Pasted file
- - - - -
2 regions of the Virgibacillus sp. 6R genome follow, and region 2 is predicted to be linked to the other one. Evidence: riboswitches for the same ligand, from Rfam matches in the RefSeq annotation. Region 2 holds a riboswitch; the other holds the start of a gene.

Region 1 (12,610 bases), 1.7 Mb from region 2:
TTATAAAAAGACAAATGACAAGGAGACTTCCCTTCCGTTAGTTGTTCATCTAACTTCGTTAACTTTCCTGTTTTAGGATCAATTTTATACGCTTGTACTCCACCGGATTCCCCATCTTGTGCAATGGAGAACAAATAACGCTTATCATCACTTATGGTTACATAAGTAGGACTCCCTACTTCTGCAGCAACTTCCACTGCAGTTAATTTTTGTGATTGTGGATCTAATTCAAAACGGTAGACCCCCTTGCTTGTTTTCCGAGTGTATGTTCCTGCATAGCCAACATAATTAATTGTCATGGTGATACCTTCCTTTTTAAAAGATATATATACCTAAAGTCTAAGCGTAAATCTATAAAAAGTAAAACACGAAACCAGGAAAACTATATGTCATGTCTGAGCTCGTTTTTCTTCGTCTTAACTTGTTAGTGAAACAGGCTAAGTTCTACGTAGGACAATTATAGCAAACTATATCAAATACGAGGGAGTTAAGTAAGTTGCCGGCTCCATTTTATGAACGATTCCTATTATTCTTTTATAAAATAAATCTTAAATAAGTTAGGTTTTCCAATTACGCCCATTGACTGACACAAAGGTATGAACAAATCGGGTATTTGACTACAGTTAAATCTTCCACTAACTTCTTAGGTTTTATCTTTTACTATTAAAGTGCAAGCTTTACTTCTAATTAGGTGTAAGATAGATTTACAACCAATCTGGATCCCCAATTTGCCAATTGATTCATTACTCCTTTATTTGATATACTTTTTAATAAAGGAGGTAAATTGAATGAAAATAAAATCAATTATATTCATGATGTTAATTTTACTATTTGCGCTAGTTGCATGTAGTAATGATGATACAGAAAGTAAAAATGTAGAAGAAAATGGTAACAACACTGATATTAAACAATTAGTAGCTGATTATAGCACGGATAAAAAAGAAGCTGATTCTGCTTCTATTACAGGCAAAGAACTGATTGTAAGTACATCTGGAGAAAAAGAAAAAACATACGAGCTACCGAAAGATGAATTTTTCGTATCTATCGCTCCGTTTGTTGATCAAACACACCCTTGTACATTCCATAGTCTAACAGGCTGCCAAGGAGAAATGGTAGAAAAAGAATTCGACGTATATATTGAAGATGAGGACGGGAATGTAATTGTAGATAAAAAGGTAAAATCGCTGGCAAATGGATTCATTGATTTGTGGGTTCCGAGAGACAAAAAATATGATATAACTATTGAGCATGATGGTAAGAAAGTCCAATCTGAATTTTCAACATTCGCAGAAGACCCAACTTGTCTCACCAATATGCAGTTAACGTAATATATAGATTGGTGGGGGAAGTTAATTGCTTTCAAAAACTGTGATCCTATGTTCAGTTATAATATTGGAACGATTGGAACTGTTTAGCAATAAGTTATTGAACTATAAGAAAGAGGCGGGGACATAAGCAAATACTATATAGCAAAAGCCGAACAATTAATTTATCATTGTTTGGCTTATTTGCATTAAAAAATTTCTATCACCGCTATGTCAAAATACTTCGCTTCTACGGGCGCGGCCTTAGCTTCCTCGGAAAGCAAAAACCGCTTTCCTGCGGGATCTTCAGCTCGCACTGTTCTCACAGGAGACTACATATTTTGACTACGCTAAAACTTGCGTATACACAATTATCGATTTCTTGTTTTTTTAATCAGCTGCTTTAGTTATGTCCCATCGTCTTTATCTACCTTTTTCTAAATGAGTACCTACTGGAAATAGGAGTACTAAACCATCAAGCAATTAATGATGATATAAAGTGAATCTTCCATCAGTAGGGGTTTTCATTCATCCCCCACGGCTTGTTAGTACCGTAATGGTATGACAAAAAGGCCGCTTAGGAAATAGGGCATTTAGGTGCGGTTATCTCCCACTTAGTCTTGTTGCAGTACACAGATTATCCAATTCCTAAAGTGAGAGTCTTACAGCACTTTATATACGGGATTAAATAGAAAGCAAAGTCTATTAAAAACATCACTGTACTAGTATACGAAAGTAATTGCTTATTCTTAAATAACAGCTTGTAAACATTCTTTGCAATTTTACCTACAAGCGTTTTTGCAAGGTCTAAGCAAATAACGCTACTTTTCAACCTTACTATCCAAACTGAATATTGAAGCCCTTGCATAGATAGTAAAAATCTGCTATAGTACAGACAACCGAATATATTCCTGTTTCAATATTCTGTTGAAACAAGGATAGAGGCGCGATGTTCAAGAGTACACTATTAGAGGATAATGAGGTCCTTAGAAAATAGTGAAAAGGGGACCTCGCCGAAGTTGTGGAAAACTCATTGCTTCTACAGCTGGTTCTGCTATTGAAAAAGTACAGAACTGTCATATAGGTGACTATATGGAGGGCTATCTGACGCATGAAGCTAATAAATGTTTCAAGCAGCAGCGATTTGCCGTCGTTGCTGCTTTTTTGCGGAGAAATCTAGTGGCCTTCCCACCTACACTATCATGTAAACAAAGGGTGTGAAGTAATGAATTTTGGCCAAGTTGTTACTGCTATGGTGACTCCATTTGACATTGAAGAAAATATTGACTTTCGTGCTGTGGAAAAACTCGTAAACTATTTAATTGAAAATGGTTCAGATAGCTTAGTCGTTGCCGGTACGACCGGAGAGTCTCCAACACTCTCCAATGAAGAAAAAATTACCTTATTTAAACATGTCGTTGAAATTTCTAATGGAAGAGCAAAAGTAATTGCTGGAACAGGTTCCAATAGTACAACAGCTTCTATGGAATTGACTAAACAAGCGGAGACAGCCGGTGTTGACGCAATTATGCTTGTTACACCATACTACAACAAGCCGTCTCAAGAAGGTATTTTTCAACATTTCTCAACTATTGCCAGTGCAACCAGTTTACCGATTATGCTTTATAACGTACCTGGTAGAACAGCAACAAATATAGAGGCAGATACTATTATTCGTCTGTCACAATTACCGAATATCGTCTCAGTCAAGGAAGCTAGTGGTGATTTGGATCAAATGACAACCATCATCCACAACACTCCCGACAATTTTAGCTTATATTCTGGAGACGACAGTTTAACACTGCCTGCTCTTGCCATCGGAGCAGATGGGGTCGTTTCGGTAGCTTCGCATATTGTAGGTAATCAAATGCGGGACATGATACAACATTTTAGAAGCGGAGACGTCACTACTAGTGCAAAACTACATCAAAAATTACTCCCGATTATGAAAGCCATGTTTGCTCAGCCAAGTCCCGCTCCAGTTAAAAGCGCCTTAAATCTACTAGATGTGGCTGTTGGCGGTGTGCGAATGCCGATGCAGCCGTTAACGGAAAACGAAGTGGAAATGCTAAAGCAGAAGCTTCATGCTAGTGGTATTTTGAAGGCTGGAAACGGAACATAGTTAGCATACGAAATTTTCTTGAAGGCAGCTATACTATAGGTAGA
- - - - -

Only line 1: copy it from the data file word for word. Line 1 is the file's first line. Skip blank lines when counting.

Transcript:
2 regions of the Virgibacillus sp. 6R genome follow, and region 2 is predicted to be linked to the other one. Evidence: riboswitches for the same ligand, from Rfam matches in the RefSeq annotation. Region 2 holds a riboswitch; the other holds the start of a gene.